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Whigs Sound Man Travels Well


Local musician/sound engineer
Steve Girton.

Original Post

One day in 1989, Steve Girton walked into Bogart’s looking for a job as a sound engineer and was hired on the spot. That night he found himself alone at the mixing board doing sound for the opening band, the Afghan Whigs. “(Singer Greg) Dulli asked me to turn up his guitar, and I did. The next thing he asked me is if I wanted to go on the road with them,” Girton says.

Thus began Girton’s 10-year association with the Whigs as the band’s live-sound engineer, one of several such gigs the Newport resident has landed over the last 15 years. Here are five memorable excerpts from Girton’s travelogue:

Afghan Whigs (1989-1999): “The grunge thing was happening, and they were the first Sub Pop band who wasn’t from Seattle, so it was a big deal. It was great. I got to go to a lot of places: Yugoslavia before the war, Austria, Amsterdam, and all those festivals in Europe where you get to see all these other bands. I engineered their live records and in-studio radio shows.”

Scrawl (1990): “Nice girls. They were co-headlining a tour with the Whigs, and I was doing sound for both bands. That’s when (Whigs bassist John) Curley’s back went out. They had a big show in New York that they didn’t want to cancel, so I played bass. The day before we shot a video for “You My Flower” at Maxwell’s in Hoboken. I played bass but the director told me to stay out of the light.”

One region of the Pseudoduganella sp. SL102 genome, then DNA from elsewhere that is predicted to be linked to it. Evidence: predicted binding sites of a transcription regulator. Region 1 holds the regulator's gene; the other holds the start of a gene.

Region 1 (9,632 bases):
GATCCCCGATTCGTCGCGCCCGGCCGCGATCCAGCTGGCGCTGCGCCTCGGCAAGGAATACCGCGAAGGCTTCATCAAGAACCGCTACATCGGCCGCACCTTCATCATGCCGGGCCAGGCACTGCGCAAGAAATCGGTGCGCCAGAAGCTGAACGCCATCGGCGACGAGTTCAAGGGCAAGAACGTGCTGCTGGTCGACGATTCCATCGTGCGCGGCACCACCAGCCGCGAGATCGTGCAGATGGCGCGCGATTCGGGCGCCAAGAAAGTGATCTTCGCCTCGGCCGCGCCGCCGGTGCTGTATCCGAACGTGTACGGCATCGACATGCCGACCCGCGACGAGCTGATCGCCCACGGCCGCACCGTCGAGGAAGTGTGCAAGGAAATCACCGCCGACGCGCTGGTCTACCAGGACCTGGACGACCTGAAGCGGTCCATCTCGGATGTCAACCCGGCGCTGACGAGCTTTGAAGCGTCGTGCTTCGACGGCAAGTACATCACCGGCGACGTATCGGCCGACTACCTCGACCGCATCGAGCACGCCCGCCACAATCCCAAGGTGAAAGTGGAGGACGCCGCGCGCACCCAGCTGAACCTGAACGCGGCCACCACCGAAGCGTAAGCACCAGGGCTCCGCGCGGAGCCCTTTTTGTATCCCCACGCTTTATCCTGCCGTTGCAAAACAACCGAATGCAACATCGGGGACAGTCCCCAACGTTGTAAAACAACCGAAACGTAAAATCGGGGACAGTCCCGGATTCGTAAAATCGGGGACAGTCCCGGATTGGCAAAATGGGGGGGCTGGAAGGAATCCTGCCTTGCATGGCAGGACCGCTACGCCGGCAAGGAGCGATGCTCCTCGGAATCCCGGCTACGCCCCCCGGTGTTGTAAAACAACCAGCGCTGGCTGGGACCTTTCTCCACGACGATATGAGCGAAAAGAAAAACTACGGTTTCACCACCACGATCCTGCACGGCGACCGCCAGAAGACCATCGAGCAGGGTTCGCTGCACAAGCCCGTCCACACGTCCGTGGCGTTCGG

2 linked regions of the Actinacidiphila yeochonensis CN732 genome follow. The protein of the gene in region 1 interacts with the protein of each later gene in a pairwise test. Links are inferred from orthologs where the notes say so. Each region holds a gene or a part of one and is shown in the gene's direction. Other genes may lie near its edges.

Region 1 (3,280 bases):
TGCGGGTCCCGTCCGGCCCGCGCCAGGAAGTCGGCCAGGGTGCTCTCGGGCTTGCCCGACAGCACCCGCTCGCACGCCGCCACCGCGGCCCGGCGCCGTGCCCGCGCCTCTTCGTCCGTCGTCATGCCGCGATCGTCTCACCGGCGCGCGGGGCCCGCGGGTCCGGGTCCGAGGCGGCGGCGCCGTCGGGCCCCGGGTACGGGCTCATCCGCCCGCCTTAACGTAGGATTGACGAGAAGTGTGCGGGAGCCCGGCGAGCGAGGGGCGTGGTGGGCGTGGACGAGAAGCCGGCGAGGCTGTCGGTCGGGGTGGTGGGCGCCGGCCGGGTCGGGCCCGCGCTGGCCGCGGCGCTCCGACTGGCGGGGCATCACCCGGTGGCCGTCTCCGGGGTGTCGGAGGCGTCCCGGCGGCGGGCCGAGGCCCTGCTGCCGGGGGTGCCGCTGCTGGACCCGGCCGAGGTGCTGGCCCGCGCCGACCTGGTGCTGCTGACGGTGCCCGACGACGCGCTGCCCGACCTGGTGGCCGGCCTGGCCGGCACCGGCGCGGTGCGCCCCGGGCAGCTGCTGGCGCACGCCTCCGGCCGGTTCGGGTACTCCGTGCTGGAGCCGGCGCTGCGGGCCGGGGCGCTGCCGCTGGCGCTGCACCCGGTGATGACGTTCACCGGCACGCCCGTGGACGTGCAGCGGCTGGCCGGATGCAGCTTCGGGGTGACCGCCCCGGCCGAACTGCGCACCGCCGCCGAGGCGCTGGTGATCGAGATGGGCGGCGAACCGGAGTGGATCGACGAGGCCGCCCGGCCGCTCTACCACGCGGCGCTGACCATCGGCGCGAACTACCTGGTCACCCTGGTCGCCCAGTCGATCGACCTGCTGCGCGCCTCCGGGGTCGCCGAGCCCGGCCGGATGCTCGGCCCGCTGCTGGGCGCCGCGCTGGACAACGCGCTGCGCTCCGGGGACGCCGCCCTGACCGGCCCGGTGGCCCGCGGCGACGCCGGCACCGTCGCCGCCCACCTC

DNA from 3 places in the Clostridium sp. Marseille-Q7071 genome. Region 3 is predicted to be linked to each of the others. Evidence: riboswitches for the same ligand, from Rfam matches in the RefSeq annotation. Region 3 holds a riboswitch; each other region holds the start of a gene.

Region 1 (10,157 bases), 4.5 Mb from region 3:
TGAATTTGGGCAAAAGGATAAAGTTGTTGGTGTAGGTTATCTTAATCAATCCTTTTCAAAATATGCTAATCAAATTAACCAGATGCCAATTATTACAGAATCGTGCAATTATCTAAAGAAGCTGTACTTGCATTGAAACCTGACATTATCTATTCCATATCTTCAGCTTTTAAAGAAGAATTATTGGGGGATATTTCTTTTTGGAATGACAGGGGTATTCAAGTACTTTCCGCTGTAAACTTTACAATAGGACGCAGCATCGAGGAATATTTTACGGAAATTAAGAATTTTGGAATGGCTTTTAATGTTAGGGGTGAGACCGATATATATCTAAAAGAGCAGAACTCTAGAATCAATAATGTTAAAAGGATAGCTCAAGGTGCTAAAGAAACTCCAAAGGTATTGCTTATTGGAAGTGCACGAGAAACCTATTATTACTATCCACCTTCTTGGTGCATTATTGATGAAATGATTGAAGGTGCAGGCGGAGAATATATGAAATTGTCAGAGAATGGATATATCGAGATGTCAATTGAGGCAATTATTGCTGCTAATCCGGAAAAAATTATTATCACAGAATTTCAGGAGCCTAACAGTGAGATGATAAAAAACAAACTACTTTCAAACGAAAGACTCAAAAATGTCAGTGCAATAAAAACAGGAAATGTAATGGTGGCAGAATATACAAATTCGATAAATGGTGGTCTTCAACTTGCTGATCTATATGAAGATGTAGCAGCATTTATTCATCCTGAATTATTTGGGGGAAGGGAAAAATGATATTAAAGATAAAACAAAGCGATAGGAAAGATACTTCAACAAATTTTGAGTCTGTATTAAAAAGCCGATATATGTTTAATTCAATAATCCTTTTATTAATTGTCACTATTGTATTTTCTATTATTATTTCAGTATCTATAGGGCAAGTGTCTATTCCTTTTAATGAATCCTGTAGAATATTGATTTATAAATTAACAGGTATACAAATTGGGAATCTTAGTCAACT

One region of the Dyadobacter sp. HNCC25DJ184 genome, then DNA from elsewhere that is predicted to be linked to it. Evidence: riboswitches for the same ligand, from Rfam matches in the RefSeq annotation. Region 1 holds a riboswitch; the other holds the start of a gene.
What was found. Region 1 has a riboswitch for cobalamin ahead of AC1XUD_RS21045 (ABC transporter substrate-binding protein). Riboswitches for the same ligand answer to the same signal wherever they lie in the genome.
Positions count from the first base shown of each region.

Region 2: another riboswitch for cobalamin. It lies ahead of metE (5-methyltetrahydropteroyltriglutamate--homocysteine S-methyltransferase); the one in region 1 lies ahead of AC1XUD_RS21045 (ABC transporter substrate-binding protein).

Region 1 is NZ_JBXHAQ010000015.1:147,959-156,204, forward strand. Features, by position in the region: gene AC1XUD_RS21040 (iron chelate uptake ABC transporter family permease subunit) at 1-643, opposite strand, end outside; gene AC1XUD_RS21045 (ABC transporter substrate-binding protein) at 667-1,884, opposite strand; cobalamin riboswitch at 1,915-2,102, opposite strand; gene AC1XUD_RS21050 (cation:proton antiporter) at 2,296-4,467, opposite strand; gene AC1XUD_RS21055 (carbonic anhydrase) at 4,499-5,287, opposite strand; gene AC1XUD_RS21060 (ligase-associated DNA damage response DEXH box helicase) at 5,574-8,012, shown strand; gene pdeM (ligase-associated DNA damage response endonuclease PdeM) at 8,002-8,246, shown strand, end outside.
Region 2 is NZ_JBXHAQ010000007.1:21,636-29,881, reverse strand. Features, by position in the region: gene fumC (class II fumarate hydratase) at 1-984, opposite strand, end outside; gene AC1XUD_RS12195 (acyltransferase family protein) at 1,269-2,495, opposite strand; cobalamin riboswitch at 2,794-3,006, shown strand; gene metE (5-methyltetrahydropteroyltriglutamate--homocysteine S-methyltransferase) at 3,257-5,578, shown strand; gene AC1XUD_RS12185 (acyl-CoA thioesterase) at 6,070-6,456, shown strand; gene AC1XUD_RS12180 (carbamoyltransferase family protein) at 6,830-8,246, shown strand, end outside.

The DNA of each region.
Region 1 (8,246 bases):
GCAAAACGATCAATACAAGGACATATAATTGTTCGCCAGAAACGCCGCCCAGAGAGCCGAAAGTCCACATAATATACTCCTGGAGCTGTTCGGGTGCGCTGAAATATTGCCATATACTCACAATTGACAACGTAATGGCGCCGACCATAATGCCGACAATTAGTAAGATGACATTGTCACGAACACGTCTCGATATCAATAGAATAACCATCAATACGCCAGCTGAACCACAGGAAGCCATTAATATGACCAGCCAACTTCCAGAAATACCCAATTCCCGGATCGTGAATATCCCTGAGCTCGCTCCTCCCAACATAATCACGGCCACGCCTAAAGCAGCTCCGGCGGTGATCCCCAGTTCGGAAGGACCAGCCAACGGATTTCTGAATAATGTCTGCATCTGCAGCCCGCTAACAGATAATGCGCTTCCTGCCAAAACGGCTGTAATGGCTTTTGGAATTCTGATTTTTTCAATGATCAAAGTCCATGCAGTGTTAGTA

Better than Ezra (1995): “They called me because my name was on a Whigs record. Their hit was called “Good.” It was a big college frat-rock type song. They were playing Bogart’s-type places, 1,000-seaters, really packing them in. The Whigs was all they really wanted to talk about. Big, big fans, which I can understand, but I would have rather talked about something else all day long.”

The Spinanes (1996): “That tour ended in Seattle, where Greg (Dulli) was living at the time. He was in the studio doing demos for the next Whigs album, and I came in to play bass. The drummer on those demos was Dave Grohl, so it was me, Greg and Dave Grohl playing together. That’s one of the benefits of being on the road, getting to play with all kinds of people.”

Interpol (2003): “In Boston, the light guy didn’t get out of his bunk on the bus for sound check. Somebody whistled loudly right in his ear, and the guy didn’t flinch. I said, ‘I think we should call medical people to wake him up.’ An ambulance came. He had an overdose. He took too many uppers, and then he took a downer and went way down. He was all right, but they said he had some hearing loss.”

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